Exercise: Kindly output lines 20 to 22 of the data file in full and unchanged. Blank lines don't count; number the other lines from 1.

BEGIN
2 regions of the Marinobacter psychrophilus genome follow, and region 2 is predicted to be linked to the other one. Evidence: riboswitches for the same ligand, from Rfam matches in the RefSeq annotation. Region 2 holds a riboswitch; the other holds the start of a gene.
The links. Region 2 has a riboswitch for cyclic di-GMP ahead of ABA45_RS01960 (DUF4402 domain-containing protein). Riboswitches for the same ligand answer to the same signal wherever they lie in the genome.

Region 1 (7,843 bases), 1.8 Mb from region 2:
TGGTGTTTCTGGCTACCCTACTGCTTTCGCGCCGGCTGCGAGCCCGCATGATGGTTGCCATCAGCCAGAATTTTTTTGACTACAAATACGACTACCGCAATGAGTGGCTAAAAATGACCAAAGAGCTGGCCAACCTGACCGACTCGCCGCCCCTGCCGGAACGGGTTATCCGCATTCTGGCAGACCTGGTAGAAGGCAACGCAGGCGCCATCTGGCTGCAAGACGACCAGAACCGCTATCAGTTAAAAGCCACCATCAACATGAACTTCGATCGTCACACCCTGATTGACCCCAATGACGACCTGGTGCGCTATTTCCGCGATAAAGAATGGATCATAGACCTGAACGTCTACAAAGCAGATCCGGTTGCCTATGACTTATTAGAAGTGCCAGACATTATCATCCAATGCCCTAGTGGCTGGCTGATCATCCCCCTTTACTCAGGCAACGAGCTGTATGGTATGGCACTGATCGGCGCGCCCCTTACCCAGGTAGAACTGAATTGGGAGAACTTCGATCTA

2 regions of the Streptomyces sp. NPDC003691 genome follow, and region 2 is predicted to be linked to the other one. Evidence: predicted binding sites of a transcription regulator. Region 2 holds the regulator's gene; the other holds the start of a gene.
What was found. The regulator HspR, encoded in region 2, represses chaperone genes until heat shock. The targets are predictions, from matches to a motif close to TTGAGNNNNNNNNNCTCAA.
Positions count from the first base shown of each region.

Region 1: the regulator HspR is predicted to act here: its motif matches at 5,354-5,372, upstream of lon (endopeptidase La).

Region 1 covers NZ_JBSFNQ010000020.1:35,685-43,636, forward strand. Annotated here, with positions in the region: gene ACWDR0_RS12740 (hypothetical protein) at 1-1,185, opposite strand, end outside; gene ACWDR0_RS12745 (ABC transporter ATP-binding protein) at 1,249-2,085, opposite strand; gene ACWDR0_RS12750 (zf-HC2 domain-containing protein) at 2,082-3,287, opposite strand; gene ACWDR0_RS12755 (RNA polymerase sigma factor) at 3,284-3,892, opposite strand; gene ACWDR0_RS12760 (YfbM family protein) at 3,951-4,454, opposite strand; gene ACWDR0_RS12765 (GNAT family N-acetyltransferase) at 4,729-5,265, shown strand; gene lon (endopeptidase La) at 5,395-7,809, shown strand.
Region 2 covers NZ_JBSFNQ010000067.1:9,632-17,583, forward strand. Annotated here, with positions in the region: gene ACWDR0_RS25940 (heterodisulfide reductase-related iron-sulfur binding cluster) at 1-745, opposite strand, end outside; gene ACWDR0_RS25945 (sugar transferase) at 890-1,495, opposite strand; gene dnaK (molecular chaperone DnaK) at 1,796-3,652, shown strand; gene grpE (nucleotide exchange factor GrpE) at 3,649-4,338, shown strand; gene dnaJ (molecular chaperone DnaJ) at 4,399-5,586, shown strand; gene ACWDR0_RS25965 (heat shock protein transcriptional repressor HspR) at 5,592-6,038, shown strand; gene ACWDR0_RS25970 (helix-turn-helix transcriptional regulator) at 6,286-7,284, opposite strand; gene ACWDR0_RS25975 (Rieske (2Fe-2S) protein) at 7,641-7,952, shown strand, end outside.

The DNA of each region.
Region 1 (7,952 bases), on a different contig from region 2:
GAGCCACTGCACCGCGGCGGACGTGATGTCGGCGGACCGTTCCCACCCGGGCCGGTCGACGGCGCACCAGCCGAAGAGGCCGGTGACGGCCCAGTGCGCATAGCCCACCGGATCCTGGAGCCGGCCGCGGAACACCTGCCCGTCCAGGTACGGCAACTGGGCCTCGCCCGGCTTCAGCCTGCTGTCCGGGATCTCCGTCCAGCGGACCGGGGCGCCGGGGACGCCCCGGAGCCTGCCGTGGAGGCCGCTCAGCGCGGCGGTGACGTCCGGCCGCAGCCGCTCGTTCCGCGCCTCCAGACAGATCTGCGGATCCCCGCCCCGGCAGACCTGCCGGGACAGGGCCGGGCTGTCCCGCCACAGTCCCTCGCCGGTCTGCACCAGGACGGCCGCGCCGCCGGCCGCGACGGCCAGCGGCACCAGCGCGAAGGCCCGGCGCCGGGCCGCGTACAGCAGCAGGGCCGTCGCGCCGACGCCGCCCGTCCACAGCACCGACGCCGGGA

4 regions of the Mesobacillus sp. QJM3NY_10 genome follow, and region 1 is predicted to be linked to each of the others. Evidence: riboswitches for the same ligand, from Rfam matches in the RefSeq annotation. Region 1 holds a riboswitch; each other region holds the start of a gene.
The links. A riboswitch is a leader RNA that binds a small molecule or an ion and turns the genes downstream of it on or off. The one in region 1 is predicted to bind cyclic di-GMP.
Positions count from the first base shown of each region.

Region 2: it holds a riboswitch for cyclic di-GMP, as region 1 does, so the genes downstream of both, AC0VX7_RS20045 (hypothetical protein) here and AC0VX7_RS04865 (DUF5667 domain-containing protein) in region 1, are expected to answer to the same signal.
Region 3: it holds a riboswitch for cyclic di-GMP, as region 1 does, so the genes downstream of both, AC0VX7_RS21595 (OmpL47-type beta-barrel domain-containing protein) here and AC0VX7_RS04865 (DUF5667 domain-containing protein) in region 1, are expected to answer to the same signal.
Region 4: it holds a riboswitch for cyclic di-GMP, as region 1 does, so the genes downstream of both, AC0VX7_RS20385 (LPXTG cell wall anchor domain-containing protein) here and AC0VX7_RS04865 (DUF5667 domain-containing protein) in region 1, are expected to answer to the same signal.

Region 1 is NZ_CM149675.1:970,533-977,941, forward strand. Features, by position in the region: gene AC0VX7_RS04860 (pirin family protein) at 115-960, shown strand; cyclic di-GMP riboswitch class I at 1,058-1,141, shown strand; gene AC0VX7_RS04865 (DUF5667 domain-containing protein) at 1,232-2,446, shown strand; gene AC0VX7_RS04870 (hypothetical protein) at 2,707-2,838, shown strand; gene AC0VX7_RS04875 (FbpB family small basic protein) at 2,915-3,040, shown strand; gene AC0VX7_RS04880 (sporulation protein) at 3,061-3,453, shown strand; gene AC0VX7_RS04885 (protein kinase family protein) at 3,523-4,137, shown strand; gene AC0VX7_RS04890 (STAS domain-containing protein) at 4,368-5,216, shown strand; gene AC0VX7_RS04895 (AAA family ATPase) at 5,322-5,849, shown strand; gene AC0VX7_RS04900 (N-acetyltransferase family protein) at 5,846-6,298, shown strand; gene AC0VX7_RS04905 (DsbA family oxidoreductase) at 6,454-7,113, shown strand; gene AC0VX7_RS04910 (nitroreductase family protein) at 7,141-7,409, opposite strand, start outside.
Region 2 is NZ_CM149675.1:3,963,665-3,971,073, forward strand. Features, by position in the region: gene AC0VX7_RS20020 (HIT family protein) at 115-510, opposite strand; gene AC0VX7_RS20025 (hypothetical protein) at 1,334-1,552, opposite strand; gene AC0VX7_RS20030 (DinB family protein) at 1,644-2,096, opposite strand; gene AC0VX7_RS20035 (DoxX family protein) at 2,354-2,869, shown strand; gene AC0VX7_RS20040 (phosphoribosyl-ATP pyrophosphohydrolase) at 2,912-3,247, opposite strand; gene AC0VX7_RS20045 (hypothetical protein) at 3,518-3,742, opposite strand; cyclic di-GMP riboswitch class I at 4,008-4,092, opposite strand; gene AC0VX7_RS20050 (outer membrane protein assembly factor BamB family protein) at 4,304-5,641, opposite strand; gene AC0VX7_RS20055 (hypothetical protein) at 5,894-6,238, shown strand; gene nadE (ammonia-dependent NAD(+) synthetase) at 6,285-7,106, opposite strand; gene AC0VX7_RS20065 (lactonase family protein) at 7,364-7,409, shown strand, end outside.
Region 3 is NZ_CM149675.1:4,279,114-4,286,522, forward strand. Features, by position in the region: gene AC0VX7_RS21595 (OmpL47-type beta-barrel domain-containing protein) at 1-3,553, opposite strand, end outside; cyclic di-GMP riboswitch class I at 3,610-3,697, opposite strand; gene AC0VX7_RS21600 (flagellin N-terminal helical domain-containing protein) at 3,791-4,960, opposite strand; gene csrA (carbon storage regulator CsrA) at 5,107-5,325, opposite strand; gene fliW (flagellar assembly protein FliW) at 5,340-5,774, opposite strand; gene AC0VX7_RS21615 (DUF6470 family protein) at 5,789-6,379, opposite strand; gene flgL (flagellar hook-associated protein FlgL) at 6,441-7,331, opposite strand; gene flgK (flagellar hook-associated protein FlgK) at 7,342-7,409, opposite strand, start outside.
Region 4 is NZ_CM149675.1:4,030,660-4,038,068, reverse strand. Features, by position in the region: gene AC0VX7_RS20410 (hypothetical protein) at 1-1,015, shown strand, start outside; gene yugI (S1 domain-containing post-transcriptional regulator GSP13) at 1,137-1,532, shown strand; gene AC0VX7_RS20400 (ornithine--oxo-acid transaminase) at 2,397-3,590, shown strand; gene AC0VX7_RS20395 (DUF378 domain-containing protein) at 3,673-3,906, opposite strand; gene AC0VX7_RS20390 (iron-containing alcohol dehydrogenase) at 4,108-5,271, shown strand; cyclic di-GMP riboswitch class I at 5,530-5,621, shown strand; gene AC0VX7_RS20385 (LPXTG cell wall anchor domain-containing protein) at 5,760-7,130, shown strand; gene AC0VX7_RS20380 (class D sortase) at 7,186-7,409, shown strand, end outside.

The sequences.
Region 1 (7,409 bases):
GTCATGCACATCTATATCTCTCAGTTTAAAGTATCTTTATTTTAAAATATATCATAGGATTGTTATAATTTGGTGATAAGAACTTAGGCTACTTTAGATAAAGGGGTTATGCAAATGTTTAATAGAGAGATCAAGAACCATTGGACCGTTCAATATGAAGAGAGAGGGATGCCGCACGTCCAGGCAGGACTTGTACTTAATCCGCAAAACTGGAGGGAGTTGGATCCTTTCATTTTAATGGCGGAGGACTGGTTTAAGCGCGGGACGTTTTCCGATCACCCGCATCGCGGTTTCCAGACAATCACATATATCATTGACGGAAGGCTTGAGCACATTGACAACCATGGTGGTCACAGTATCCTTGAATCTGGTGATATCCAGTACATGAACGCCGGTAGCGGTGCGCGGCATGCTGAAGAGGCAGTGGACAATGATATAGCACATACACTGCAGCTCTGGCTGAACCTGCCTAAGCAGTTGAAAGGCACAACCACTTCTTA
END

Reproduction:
Region 1 is NZ_CM149675.1:970,533-977,941, forward strand. Features, by position in the region: gene AC0VX7_RS04860 (pirin family protein) at 115-960, shown strand; cyclic di-GMP riboswitch class I at 1,058-1,141, shown strand; gene AC0VX7_RS04865 (DUF5667 domain-containing protein) at 1,232-2,446, shown strand; gene AC0VX7_RS04870 (hypothetical protein) at 2,707-2,838, shown strand; gene AC0VX7_RS04875 (FbpB family small basic protein) at 2,915-3,040, shown strand; gene AC0VX7_RS04880 (sporulation protein) at 3,061-3,453, shown strand; gene AC0VX7_RS04885 (protein kinase family protein) at 3,523-4,137, shown strand; gene AC0VX7_RS04890 (STAS domain-containing protein) at 4,368-5,216, shown strand; gene AC0VX7_RS04895 (AAA family ATPase) at 5,322-5,849, shown strand; gene AC0VX7_RS04900 (N-acetyltransferase family protein) at 5,846-6,298, shown strand; gene AC0VX7_RS04905 (DsbA family oxidoreductase) at 6,454-7,113, shown strand; gene AC0VX7_RS04910 (nitroreductase family protein) at 7,141-7,409, opposite strand, start outside.
Region 2 is NZ_CM149675.1:3,963,665-3,971,073, forward strand. Features, by position in the region: gene AC0VX7_RS20020 (HIT family protein) at 115-510, opposite strand; gene AC0VX7_RS20025 (hypothetical protein) at 1,334-1,552, opposite strand; gene AC0VX7_RS20030 (DinB family protein) at 1,644-2,096, opposite strand; gene AC0VX7_RS20035 (DoxX family protein) at 2,354-2,869, shown strand; gene AC0VX7_RS20040 (phosphoribosyl-ATP pyrophosphohydrolase) at 2,912-3,247, opposite strand; gene AC0VX7_RS20045 (hypothetical protein) at 3,518-3,742, opposite strand; cyclic di-GMP riboswitch class I at 4,008-4,092, opposite strand; gene AC0VX7_RS20050 (outer membrane protein assembly factor BamB family protein) at 4,304-5,641, opposite strand; gene AC0VX7_RS20055 (hypothetical protein) at 5,894-6,238, shown strand; gene nadE (ammonia-dependent NAD(+) synthetase) at 6,285-7,106, opposite strand; gene AC0VX7_RS20065 (lactonase family protein) at 7,364-7,409, shown strand, end outside.
Region 3 is NZ_CM149675.1:4,279,114-4,286,522, forward strand. Features, by position in the region: gene AC0VX7_RS21595 (OmpL47-type beta-barrel domain-containing protein) at 1-3,553, opposite strand, end outside; cyclic di-GMP riboswitch class I at 3,610-3,697, opposite strand; gene AC0VX7_RS21600 (flagellin N-terminal helical domain-containing protein) at 3,791-4,960, opposite strand; gene csrA (carbon storage regulator CsrA) at 5,107-5,325, opposite strand; gene fliW (flagellar assembly protein FliW) at 5,340-5,774, opposite strand; gene AC0VX7_RS21615 (DUF6470 family protein) at 5,789-6,379, opposite strand; gene flgL (flagellar hook-associated protein FlgL) at 6,441-7,331, opposite strand; gene flgK (flagellar hook-associated protein FlgK) at 7,342-7,409, opposite strand, start outside.